If your loved one has a health condition like dementia that makes toileting difficult, consider these tips:
1. Consider having a raised toilet seat and grab bars in the bathroom to make it as easy as possible for your loved one to get on to and off of the toilet.
2. Notice the signs that your loved one needs to use the toilet (agitation, fidgeting, tugging on clothing, wandering, touching the genital area). Try to keep a routine and take them to the bathroom on a regular schedule, perhaps every two hours. While you may have to respond quickly if they indicate they need to use the bathroom, some people have a regular schedule, especially for bowel movements. If this is so, remind your loved one to go to the bathroom at the usual time (ex. right after breakfast).
3. If your loved one needs help removing clothes, help him or her by moving slowly and encouraging their help. Remind your loved one that they need to pull down their pants before sitting down. Clothes that are easy to remove will help, such as those with elastic waistbands.
4. There is no need to rush; allow time for them to empty their bowel and bladder. It may take a little time to get started. Walk away and come back in a few minutes or stand just outside the door.
5. Hand them toilet paper to use as appropriate. You may need to help get them started. Using wipes can sometimes be easier than toilet paper if you need to wipe for them. Next, assist as needed to pull pants back up. Sometimes seniors will walk away without pulling pants up, which is a fall hazard. Remember to provide as much privacy and modesty as possible.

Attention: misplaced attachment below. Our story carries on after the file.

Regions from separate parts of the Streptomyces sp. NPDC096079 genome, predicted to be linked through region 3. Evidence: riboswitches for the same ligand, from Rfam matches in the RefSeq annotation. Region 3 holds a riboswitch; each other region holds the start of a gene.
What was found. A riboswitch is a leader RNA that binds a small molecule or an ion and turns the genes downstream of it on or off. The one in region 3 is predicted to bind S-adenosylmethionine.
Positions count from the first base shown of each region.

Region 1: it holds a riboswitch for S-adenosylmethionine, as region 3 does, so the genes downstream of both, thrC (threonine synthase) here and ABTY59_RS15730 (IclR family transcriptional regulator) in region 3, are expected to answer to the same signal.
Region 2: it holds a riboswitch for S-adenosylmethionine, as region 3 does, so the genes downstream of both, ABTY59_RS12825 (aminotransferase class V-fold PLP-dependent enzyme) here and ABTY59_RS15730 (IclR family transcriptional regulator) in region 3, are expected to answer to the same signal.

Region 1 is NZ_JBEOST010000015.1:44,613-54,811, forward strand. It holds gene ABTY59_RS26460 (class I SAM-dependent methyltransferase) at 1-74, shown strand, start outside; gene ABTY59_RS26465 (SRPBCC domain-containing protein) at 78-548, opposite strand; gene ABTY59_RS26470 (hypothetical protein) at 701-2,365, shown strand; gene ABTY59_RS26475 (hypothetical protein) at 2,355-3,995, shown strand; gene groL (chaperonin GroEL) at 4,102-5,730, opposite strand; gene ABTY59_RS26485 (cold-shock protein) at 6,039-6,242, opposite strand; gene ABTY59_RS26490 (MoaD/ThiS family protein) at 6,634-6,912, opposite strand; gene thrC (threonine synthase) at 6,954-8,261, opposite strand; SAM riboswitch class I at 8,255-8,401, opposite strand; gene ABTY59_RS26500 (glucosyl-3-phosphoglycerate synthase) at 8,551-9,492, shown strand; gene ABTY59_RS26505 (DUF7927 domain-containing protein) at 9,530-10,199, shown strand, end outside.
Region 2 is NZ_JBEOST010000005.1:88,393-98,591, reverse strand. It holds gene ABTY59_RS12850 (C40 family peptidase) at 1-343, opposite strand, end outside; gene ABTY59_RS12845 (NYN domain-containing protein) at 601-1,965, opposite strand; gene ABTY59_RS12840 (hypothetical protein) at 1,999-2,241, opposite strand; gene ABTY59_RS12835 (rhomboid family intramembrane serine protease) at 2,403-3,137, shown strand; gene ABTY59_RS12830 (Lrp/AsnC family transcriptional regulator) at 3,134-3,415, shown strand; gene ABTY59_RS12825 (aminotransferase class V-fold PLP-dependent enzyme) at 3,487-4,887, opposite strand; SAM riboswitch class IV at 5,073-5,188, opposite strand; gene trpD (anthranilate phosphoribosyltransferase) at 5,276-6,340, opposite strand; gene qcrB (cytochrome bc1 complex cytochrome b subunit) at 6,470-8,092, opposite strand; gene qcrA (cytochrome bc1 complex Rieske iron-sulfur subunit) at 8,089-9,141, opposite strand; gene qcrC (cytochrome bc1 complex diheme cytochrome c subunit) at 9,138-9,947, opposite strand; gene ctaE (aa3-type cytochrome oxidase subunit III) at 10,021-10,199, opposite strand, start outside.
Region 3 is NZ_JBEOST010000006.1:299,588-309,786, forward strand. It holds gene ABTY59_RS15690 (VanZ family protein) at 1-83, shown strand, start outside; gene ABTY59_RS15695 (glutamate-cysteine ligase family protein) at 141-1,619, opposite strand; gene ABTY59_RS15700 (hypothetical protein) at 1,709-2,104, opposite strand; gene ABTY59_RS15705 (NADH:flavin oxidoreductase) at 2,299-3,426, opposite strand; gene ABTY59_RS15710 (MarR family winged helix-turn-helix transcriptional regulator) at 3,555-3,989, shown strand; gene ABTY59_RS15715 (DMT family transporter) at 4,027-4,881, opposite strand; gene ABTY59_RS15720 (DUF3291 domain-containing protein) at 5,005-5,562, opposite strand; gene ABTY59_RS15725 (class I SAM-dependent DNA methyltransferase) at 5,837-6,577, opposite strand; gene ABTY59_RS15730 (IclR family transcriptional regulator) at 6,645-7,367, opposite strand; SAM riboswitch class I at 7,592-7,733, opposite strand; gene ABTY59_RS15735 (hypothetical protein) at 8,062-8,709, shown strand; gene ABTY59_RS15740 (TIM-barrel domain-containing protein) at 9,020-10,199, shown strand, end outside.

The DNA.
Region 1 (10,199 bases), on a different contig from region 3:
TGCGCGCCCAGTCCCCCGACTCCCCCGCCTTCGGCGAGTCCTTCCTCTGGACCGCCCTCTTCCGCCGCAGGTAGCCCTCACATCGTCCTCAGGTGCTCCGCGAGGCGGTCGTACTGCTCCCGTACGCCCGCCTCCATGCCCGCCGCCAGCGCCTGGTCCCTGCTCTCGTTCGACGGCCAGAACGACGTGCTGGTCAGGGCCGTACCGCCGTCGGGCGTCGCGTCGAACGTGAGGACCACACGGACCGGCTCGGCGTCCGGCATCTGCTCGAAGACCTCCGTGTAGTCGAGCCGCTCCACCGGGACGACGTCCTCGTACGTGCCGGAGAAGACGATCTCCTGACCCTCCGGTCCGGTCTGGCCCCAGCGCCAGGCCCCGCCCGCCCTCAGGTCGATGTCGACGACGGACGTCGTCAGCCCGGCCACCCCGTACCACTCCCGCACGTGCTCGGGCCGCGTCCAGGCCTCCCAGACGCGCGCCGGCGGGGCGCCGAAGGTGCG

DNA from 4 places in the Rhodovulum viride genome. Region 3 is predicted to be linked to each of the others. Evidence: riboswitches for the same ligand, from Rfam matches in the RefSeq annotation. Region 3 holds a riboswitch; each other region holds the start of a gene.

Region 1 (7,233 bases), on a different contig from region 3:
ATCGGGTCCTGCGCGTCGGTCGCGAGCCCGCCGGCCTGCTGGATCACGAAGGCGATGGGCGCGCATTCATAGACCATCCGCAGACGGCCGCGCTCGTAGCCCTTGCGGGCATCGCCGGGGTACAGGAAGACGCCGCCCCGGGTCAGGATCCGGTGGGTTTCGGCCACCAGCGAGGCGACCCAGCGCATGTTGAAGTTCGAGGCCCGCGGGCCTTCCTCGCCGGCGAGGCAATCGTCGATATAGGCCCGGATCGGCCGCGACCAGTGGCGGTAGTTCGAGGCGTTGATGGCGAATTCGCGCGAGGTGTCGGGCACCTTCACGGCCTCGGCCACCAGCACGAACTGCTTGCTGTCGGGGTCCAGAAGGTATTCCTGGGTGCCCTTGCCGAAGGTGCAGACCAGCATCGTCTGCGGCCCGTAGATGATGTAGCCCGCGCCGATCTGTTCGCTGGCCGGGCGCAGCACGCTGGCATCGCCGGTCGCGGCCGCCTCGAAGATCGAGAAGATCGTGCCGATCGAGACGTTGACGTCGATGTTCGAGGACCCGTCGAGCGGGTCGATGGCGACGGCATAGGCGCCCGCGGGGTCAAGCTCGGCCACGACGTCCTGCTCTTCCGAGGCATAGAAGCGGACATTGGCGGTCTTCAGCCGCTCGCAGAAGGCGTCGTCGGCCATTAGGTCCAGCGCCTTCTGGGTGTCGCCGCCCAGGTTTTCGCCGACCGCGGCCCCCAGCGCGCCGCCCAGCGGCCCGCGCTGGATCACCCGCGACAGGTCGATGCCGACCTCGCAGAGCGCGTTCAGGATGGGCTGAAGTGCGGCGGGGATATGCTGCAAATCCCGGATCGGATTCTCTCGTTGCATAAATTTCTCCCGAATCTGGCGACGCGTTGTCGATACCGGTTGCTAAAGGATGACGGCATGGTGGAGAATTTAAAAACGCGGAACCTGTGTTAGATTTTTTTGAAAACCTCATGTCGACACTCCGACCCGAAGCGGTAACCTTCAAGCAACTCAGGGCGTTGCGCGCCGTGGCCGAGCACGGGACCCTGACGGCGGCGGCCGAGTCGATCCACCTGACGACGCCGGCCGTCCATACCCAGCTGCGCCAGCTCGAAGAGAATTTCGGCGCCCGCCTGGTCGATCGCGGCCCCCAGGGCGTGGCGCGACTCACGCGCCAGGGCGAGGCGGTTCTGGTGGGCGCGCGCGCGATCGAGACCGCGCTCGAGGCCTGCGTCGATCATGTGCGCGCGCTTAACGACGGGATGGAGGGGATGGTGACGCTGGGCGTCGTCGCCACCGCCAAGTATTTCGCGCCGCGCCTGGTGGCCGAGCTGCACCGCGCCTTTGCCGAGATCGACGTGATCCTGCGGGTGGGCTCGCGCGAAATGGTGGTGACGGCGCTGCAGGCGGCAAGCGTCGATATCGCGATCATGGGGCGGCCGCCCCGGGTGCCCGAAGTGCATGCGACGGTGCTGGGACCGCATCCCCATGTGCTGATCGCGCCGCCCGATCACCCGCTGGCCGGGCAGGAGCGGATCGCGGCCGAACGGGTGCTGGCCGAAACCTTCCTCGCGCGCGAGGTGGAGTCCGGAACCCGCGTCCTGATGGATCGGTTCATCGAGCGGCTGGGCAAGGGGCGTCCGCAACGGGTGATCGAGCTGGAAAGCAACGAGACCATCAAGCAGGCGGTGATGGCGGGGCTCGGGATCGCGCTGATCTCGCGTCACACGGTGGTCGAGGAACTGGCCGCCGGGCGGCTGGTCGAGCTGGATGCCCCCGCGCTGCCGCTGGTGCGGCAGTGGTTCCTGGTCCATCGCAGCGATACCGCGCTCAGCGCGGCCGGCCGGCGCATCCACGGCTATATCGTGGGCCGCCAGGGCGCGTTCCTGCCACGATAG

7. Consider putting a sign, preferably with a picture, on the door to the bathroom. Also consider keeping the door to the bathroom open so they can see the toilet.
8. At night it may be best to use a commode or urinal by the bed so your loved one doesn't have to get up and walk to the bathroom, which increases the risk of falls and accidents. If your loved one does go to the bathroom at night, consider keeping a night light along their path. For those with urgency when needing to urinate during the day, a commode or urinal in a frequently visited room can also be helpful.
9. Some seniors reduce their fluid intake for fear of not making it to the bathroom in time. Dehydration can be very problematic, so make sure your loved one stays hydrated throughout the day. However, limiting fluid at night may be helpful.
10. Pots on the floor, wastebaskets, and other containers can be mistaken for a toilet. Consider removing any such containers from the area your loved one stays in and from near the toilet.
Source: “Toileting (for Dementia).” | Family Caregiver Alliance, www.caregiver.org/toileting-dementia.